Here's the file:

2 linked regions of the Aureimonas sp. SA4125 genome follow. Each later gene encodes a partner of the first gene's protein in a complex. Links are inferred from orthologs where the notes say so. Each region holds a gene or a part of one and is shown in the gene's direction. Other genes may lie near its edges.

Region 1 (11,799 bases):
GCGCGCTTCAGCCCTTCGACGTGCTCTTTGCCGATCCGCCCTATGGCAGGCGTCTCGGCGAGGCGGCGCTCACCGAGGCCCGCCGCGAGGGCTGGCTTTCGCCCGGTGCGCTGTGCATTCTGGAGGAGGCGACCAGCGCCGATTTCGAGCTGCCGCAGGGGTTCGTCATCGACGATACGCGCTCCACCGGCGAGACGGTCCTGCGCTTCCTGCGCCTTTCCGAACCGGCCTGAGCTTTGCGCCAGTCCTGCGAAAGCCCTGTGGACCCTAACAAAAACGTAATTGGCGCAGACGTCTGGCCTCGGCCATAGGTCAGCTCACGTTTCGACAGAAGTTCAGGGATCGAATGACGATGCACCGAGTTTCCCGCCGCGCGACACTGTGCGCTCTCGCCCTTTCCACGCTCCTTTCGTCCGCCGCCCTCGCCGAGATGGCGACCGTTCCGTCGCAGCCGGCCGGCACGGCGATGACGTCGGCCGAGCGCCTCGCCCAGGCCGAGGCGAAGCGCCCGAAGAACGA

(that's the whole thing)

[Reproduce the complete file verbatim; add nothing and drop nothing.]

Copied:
2 linked regions of the Aureimonas sp. SA4125 genome follow. Each later gene encodes a partner of the first gene's protein in a complex. Links are inferred from orthologs where the notes say so. Each region holds a gene or a part of one and is shown in the gene's direction. Other genes may lie near its edges.

Region 1 (11,799 bases):
GCGCGCTTCAGCCCTTCGACGTGCTCTTTGCCGATCCGCCCTATGGCAGGCGTCTCGGCGAGGCGGCGCTCACCGAGGCCCGCCGCGAGGGCTGGCTTTCGCCCGGTGCGCTGTGCATTCTGGAGGAGGCGACCAGCGCCGATTTCGAGCTGCCGCAGGGGTTCGTCATCGACGATACGCGCTCCACCGGCGAGACGGTCCTGCGCTTCCTGCGCCTTTCCGAACCGGCCTGAGCTTTGCGCCAGTCCTGCGAAAGCCCTGTGGACCCTAACAAAAACGTAATTGGCGCAGACGTCTGGCCTCGGCCATAGGTCAGCTCACGTTTCGACAGAAGTTCAGGGATCGAATGACGATGCACCGAGTTTCCCGCCGCGCGACACTGTGCGCTCTCGCCCTTTCCACGCTCCTTTCGTCCGCCGCCCTCGCCGAGATGGCGACCGTTCCGTCGCAGCCGGCCGGCACGGCGATGACGTCGGCCGAGCGCCTCGCCCAGGCCGAGGCGAAGCGCCCGAAGAACGA